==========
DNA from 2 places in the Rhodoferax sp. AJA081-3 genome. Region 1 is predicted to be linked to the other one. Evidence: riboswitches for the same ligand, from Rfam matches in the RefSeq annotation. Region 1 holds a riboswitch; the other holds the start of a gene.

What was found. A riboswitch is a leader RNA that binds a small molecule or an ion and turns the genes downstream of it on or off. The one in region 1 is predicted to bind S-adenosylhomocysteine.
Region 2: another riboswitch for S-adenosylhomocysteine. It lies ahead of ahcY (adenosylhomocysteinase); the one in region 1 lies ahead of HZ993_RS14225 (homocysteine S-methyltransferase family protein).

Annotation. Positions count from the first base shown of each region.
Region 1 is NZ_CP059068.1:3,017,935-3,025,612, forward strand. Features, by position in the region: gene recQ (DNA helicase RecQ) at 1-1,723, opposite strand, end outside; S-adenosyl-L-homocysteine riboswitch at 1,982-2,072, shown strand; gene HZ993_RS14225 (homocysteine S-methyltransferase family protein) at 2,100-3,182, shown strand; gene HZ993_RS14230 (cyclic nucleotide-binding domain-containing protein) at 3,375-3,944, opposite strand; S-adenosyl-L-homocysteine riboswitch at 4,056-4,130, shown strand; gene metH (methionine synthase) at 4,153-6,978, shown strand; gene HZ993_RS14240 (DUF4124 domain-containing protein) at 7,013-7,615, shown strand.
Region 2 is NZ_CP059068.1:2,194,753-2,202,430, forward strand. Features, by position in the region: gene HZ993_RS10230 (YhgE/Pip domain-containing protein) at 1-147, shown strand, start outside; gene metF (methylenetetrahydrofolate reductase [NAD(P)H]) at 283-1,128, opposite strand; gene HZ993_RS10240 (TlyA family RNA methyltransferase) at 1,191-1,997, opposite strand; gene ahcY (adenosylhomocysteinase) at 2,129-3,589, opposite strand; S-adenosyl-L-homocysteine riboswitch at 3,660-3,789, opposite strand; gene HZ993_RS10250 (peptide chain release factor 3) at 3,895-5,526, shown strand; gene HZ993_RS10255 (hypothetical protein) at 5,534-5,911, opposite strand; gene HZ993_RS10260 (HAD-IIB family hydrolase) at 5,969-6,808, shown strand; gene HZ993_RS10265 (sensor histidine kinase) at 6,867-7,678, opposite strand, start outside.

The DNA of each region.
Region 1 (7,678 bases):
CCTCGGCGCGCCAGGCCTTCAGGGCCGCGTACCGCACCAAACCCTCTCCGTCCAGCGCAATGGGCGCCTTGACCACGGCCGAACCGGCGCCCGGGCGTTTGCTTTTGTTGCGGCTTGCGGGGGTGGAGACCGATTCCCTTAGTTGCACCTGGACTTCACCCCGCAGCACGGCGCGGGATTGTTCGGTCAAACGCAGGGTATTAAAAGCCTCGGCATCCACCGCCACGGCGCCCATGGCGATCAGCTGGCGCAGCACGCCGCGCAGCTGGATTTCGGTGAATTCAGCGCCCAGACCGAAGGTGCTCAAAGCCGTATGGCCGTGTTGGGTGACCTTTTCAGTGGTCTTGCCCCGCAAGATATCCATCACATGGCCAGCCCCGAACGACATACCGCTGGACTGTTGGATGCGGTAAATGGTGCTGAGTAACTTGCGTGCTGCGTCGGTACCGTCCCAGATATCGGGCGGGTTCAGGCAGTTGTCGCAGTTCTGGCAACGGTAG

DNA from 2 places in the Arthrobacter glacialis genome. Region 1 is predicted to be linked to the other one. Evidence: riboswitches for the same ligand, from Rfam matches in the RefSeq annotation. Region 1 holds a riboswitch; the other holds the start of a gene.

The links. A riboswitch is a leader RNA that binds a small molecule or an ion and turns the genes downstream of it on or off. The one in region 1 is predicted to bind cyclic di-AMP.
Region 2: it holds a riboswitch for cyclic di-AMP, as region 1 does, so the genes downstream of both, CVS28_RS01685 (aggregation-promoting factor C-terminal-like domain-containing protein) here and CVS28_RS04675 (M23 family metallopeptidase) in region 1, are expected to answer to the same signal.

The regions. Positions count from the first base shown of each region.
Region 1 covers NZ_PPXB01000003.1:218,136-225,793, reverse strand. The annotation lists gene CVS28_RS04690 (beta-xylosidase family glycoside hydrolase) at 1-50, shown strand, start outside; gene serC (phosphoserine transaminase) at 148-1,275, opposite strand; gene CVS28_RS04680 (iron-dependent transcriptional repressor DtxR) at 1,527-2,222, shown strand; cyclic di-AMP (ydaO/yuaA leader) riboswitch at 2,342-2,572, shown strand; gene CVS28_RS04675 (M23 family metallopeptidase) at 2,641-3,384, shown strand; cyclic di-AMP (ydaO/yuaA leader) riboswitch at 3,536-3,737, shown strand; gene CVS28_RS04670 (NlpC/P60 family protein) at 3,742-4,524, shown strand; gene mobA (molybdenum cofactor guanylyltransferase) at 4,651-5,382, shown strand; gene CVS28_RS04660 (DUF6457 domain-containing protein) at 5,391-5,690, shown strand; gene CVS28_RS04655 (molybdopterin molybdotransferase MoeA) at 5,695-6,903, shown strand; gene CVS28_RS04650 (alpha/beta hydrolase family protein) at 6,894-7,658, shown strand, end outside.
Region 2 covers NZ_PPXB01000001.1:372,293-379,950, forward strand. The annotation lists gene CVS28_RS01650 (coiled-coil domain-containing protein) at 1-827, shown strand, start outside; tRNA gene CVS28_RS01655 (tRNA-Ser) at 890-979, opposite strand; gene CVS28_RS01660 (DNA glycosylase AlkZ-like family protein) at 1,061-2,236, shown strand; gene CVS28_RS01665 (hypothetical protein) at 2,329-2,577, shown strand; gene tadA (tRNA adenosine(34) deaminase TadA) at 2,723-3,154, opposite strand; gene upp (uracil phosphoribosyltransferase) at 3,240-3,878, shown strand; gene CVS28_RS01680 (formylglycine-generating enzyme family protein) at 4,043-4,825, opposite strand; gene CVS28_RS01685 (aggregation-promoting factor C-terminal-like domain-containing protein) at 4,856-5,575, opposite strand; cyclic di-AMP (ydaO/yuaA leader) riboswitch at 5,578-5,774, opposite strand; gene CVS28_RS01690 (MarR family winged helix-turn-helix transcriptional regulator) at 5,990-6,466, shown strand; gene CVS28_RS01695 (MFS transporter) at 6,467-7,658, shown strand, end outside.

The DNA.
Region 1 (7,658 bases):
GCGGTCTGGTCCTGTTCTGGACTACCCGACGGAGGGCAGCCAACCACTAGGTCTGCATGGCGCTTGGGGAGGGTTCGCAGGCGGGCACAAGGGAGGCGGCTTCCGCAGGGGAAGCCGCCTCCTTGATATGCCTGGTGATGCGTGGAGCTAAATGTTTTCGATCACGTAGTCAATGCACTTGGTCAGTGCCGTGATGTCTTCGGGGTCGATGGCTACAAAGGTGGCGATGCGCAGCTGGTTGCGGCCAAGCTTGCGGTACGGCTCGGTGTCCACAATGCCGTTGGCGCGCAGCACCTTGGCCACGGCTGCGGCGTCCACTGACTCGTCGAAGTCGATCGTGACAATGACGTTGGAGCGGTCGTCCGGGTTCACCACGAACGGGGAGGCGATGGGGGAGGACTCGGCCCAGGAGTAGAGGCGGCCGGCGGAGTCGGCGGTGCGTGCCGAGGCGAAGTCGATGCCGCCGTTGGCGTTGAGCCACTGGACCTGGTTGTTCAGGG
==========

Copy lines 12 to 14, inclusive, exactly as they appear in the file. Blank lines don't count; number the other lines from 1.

Region 2: it holds a riboswitch for cyclic di-AMP, as region 1 does, so the genes downstream of both, CVS28_RS01685 (aggregation-promoting factor C-terminal-like domain-containing protein) here and CVS28_RS04675 (M23 family metallopeptidase) in region 1, are expected to answer to the same signal.

The regions. Positions count from the first base shown of each region.
Region 1 covers NZ_PPXB01000003.1:218,136-225,793, reverse strand. The annotation lists gene CVS28_RS04690 (beta-xylosidase family glycoside hydrolase) at 1-50, shown strand, start outside; gene serC (phosphoserine transaminase) at 148-1,275, opposite strand; gene CVS28_RS04680 (iron-dependent transcriptional repressor DtxR) at 1,527-2,222, shown strand; cyclic di-AMP (ydaO/yuaA leader) riboswitch at 2,342-2,572, shown strand; gene CVS28_RS04675 (M23 family metallopeptidase) at 2,641-3,384, shown strand; cyclic di-AMP (ydaO/yuaA leader) riboswitch at 3,536-3,737, shown strand; gene CVS28_RS04670 (NlpC/P60 family protein) at 3,742-4,524, shown strand; gene mobA (molybdenum cofactor guanylyltransferase) at 4,651-5,382, shown strand; gene CVS28_RS04660 (DUF6457 domain-containing protein) at 5,391-5,690, shown strand; gene CVS28_RS04655 (molybdopterin molybdotransferase MoeA) at 5,695-6,903, shown strand; gene CVS28_RS04650 (alpha/beta hydrolase family protein) at 6,894-7,658, shown strand, end outside.